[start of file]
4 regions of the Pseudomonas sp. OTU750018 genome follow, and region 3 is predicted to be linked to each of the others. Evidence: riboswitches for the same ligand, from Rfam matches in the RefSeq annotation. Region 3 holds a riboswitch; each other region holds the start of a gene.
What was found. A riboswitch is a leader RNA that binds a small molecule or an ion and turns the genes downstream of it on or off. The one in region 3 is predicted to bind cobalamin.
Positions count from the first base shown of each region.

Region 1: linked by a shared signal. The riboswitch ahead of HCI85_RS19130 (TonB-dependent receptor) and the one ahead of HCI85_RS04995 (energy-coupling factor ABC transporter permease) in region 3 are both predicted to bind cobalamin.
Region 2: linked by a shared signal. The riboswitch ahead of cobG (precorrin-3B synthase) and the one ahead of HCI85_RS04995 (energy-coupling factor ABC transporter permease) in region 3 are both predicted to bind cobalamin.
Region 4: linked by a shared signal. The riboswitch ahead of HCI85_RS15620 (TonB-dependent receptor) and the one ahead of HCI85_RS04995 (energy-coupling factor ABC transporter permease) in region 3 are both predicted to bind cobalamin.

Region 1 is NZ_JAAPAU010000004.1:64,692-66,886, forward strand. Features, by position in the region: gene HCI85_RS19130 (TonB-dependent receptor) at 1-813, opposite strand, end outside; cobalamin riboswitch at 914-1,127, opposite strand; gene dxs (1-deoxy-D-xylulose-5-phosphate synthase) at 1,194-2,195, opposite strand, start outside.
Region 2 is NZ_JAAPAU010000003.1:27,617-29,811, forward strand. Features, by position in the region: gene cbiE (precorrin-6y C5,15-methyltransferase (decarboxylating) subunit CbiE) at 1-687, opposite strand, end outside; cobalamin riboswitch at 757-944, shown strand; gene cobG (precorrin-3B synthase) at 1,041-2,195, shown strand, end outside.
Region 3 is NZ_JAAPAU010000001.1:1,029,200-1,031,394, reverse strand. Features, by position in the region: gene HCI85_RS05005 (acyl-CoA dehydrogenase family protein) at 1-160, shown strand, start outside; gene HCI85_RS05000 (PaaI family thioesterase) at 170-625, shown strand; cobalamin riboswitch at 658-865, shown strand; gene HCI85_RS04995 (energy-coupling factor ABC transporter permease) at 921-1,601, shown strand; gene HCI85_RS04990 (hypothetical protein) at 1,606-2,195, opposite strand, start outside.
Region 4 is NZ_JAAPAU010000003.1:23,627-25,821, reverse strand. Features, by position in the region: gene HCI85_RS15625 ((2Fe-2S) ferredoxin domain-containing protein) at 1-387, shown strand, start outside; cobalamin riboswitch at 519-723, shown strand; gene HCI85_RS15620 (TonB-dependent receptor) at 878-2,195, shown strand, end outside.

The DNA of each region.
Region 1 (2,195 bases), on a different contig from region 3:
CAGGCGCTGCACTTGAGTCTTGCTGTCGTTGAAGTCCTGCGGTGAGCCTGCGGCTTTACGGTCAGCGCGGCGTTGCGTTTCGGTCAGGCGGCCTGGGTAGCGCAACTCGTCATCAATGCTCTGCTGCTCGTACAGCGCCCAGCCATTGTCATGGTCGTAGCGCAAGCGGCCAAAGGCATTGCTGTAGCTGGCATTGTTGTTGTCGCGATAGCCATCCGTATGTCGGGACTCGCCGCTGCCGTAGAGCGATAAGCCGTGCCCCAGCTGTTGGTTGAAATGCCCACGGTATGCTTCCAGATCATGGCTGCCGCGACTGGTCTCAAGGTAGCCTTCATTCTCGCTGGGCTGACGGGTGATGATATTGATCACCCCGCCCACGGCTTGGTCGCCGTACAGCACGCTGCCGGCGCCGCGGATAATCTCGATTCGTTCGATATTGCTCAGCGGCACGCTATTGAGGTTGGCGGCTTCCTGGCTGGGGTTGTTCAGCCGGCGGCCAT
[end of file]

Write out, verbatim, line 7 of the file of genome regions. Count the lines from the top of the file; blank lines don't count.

Region 1 is NZ_JAAPAU010000004.1:64,692-66,886, forward strand. Features, by position in the region: gene HCI85_RS19130 (TonB-dependent receptor) at 1-813, opposite strand, end outside; cobalamin riboswitch at 914-1,127, opposite strand; gene dxs (1-deoxy-D-xylulose-5-phosphate synthase) at 1,194-2,195, opposite strand, start outside.